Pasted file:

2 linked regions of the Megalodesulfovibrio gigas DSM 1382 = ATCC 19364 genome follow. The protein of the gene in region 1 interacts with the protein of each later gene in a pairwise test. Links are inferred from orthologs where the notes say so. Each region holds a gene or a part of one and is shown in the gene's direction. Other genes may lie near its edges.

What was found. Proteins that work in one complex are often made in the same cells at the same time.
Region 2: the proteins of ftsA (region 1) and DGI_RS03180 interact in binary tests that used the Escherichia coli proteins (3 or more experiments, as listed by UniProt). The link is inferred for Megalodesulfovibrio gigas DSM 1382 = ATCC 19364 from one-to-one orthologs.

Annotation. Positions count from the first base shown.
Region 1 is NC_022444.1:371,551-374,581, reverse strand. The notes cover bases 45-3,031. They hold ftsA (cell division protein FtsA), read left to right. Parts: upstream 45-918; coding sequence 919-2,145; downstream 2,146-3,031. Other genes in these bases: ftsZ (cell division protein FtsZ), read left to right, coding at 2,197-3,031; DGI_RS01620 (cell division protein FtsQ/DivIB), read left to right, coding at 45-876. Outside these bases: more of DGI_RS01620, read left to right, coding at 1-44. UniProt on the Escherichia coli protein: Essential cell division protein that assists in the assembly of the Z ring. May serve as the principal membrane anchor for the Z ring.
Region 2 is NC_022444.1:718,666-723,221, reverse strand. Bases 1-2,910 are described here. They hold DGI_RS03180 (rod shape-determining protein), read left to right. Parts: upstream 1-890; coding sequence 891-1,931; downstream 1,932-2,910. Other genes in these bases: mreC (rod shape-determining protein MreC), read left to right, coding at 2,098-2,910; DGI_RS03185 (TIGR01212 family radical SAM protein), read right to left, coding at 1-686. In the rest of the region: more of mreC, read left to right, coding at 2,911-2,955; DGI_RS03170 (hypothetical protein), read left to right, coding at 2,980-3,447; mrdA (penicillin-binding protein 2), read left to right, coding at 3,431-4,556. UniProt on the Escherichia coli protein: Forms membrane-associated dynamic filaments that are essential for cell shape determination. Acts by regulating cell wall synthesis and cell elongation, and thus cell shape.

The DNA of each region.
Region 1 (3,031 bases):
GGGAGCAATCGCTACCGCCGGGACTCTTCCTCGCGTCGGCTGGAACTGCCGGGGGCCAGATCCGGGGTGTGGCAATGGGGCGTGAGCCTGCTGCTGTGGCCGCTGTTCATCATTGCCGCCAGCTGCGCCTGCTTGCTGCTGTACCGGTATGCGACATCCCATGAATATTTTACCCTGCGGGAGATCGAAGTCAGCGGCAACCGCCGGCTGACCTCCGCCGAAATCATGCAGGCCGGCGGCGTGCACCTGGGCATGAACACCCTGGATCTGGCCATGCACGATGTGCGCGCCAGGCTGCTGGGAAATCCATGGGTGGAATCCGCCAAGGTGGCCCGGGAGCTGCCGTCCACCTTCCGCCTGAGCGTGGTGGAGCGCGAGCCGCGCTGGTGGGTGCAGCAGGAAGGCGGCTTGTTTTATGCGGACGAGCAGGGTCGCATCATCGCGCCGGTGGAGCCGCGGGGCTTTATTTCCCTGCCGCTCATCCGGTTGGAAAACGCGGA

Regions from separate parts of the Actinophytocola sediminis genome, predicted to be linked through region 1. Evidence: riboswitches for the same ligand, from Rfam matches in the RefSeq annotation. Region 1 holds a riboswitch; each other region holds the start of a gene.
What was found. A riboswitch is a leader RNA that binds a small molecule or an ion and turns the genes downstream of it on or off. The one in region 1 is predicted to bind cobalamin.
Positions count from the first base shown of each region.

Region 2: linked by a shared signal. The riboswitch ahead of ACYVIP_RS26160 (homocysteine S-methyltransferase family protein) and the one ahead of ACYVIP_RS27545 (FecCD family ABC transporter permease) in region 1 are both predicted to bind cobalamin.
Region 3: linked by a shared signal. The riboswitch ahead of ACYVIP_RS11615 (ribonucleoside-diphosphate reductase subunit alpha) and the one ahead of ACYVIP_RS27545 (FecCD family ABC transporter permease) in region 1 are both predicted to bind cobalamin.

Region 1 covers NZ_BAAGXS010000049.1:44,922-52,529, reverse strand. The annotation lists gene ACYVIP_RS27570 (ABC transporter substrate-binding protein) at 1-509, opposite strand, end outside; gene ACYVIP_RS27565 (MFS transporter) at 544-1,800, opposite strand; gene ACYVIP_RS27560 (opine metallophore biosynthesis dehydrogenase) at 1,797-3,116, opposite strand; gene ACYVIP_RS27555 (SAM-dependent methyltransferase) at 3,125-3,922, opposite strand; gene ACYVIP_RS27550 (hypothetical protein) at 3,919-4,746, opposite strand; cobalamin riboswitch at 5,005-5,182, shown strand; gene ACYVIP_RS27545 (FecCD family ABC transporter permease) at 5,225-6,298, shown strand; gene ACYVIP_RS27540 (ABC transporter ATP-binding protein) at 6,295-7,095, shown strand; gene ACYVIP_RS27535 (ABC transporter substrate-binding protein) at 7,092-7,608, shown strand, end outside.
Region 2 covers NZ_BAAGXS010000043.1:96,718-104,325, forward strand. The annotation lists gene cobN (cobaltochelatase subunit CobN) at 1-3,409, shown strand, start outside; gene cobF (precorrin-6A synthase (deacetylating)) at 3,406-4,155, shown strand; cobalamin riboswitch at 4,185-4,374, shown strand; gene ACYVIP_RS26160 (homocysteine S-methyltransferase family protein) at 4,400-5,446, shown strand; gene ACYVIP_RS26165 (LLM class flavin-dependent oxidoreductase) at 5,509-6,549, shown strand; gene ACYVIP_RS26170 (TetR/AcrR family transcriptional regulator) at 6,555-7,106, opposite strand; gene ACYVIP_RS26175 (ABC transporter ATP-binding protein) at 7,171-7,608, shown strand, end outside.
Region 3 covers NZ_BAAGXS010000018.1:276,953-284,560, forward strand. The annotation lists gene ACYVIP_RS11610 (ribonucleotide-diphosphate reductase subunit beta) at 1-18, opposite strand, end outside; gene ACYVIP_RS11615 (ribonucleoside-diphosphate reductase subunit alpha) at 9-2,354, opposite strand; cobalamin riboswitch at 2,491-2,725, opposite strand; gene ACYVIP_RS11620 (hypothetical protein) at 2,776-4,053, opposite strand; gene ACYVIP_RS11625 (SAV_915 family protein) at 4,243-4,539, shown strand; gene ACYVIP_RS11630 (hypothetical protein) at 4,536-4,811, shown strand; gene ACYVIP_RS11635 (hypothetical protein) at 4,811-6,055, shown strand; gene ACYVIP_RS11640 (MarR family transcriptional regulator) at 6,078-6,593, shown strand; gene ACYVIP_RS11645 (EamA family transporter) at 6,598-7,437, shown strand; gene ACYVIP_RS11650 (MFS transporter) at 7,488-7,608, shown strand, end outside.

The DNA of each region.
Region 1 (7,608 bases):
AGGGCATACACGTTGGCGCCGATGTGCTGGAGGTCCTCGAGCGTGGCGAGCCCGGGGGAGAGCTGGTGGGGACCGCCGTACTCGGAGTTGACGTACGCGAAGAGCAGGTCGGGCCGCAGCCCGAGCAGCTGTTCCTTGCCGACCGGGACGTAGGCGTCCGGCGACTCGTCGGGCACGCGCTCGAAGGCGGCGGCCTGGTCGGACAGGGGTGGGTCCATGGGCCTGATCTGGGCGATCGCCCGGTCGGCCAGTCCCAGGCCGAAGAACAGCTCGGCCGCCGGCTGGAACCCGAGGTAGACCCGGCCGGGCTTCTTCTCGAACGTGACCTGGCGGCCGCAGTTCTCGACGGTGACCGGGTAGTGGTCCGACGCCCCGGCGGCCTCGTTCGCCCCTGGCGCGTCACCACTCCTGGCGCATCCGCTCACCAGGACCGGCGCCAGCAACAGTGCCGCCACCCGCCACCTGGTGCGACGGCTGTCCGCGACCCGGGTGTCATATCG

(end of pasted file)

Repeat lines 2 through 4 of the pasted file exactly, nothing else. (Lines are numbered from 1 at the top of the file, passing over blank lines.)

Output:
What was found. Proteins that work in one complex are often made in the same cells at the same time.
Region 2: the proteins of ftsA (region 1) and DGI_RS03180 interact in binary tests that used the Escherichia coli proteins (3 or more experiments, as listed by UniProt). The link is inferred for Megalodesulfovibrio gigas DSM 1382 = ATCC 19364 from one-to-one orthologs.

Annotation. Positions count from the first base shown.